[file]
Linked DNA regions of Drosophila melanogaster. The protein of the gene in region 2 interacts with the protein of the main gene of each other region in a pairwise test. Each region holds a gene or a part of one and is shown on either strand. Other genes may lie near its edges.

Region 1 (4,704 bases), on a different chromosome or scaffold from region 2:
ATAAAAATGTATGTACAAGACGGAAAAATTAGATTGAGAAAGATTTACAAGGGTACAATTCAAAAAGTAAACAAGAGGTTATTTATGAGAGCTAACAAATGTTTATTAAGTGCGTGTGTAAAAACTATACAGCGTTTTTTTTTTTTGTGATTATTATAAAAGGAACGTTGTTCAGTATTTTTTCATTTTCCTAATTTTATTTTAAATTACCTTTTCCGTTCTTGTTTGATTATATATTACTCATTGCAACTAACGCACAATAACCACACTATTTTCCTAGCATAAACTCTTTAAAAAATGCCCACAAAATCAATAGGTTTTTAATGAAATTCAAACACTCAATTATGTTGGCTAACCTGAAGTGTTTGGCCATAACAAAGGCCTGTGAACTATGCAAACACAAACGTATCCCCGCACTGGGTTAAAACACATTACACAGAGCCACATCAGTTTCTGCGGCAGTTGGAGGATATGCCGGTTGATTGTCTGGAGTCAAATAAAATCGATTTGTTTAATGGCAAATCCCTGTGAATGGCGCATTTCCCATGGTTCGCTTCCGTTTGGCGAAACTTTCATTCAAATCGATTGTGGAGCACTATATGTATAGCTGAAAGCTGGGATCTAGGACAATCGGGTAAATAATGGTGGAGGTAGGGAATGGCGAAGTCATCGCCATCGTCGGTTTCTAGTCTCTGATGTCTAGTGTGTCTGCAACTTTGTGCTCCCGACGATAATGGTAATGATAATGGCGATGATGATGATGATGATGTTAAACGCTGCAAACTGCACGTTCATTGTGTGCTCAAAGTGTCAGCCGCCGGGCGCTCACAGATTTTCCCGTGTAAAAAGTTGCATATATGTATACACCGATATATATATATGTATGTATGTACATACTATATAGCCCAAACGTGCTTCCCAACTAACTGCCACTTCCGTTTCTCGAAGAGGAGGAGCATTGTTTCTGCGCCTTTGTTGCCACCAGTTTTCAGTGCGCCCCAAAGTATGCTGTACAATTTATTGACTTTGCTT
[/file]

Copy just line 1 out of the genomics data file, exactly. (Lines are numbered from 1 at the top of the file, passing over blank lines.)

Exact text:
Linked DNA regions of Drosophila melanogaster. The protein of the gene in region 2 interacts with the protein of the main gene of each other region in a pairwise test. Each region holds a gene or a part of one and is shown on either strand. Other genes may lie near its edges.